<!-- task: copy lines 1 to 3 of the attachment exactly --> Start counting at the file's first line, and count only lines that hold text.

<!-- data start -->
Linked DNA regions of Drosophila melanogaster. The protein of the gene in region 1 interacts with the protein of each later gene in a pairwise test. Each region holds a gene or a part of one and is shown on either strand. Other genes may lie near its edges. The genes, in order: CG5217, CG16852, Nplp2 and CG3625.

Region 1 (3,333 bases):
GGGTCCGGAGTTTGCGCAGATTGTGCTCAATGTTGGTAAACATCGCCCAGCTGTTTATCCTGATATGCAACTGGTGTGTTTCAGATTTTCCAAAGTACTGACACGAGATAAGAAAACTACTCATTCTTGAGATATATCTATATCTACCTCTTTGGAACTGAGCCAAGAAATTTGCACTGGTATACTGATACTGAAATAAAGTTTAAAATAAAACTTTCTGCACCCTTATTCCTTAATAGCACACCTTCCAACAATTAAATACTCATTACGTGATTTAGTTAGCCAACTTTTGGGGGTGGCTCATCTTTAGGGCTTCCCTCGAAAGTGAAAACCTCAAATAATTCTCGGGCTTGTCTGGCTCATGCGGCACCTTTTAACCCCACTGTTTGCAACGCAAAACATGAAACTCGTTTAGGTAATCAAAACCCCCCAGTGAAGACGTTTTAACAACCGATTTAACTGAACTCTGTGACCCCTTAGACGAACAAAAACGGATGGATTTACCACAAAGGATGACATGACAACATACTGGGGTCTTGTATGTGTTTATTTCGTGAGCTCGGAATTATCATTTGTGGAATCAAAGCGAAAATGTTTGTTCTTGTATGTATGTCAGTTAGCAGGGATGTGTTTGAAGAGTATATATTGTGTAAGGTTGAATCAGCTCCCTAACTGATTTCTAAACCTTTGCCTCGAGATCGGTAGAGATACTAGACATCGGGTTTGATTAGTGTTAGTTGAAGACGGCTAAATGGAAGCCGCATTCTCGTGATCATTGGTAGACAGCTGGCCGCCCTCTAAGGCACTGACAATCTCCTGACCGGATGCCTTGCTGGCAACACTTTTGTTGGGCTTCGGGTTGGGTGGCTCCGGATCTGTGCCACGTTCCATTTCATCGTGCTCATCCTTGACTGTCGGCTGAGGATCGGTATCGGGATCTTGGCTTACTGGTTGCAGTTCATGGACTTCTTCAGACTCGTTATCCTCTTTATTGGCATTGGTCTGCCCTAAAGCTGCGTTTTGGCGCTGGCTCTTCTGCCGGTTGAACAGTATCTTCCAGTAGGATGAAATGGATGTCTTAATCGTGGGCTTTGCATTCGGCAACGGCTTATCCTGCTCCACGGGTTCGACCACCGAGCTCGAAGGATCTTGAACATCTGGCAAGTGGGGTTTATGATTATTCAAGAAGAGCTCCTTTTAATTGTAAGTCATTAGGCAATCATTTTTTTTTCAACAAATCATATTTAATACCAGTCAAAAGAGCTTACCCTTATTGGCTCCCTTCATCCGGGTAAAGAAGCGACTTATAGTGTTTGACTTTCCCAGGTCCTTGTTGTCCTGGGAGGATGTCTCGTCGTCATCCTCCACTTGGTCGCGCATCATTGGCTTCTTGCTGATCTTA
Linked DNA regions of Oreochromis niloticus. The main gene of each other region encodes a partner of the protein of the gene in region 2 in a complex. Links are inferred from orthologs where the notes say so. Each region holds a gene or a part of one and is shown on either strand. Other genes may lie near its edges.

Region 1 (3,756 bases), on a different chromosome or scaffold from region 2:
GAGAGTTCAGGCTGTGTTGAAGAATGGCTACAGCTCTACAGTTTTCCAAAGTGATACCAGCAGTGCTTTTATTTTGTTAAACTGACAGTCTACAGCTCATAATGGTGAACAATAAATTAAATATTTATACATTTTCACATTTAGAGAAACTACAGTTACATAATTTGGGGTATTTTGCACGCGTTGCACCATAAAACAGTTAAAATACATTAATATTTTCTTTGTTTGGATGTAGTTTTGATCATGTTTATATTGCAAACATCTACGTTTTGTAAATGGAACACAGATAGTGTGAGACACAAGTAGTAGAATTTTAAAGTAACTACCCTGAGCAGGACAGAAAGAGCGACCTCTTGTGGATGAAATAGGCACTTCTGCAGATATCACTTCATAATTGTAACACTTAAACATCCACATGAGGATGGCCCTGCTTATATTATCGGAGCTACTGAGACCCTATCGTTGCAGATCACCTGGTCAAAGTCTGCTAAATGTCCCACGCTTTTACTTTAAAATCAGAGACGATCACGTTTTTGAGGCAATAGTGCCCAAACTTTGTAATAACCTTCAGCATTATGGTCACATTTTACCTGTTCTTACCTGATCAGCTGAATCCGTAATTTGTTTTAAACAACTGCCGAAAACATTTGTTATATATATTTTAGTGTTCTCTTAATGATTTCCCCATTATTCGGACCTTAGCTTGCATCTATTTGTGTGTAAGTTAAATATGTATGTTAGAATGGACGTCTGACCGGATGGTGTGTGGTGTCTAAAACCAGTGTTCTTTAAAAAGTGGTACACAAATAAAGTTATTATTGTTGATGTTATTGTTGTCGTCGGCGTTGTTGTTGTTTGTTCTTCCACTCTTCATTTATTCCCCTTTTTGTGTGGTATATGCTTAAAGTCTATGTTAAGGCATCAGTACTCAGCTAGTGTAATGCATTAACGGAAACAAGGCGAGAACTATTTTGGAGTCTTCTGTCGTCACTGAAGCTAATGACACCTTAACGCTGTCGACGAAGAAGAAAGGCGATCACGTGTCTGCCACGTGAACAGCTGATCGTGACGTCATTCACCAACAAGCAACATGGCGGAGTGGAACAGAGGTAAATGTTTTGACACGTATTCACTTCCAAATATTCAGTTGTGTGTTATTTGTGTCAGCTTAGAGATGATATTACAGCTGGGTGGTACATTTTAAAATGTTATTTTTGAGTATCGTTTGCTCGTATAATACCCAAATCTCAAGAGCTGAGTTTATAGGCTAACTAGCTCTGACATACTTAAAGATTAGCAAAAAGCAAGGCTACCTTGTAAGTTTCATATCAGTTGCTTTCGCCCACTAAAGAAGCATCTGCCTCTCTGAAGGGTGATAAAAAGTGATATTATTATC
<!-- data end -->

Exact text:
Linked DNA regions of Drosophila melanogaster. The protein of the gene in region 1 interacts with the protein of each later gene in a pairwise test. Each region holds a gene or a part of one and is shown on either strand. Other genes may lie near its edges. The genes, in order: CG5217, CG16852, Nplp2 and CG3625.

Region 1 (3,333 bases):
GGGTCCGGAGTTTGCGCAGATTGTGCTCAATGTTGGTAAACATCGCCCAGCTGTTTATCCTGATATGCAACTGGTGTGTTTCAGATTTTCCAAAGTACTGACACGAGATAAGAAAACTACTCATTCTTGAGATATATCTATATCTACCTCTTTGGAACTGAGCCAAGAAATTTGCACTGGTATACTGATACTGAAATAAAGTTTAAAATAAAACTTTCTGCACCCTTATTCCTTAATAGCACACCTTCCAACAATTAAATACTCATTACGTGATTTAGTTAGCCAACTTTTGGGGGTGGCTCATCTTTAGGGCTTCCCTCGAAAGTGAAAACCTCAAATAATTCTCGGGCTTGTCTGGCTCATGCGGCACCTTTTAACCCCACTGTTTGCAACGCAAAACATGAAACTCGTTTAGGTAATCAAAACCCCCCAGTGAAGACGTTTTAACAACCGATTTAACTGAACTCTGTGACCCCTTAGACGAACAAAAACGGATGGATTTACCACAAAGGATGACATGACAACATACTGGGGTCTTGTATGTGTTTATTTCGTGAGCTCGGAATTATCATTTGTGGAATCAAAGCGAAAATGTTTGTTCTTGTATGTATGTCAGTTAGCAGGGATGTGTTTGAAGAGTATATATTGTGTAAGGTTGAATCAGCTCCCTAACTGATTTCTAAACCTTTGCCTCGAGATCGGTAGAGATACTAGACATCGGGTTTGATTAGTGTTAGTTGAAGACGGCTAAATGGAAGCCGCATTCTCGTGATCATTGGTAGACAGCTGGCCGCCCTCTAAGGCACTGACAATCTCCTGACCGGATGCCTTGCTGGCAACACTTTTGTTGGGCTTCGGGTTGGGTGGCTCCGGATCTGTGCCACGTTCCATTTCATCGTGCTCATCCTTGACTGTCGGCTGAGGATCGGTATCGGGATCTTGGCTTACTGGTTGCAGTTCATGGACTTCTTCAGACTCGTTATCCTCTTTATTGGCATTGGTCTGCCCTAAAGCTGCGTTTTGGCGCTGGCTCTTCTGCCGGTTGAACAGTATCTTCCAGTAGGATGAAATGGATGTCTTAATCGTGGGCTTTGCATTCGGCAACGGCTTATCCTGCTCCACGGGTTCGACCACCGAGCTCGAAGGATCTTGAACATCTGGCAAGTGGGGTTTATGATTATTCAAGAAGAGCTCCTTTTAATTGTAAGTCATTAGGCAATCATTTTTTTTTCAACAAATCATATTTAATACCAGTCAAAAGAGCTTACCCTTATTGGCTCCCTTCATCCGGGTAAAGAAGCGACTTATAGTGTTTGACTTTCCCAGGTCCTTGTTGTCCTGGGAGGATGTCTCGTCGTCATCCTCCACTTGGTCGCGCATCATTGGCTTCTTGCTGATCTTA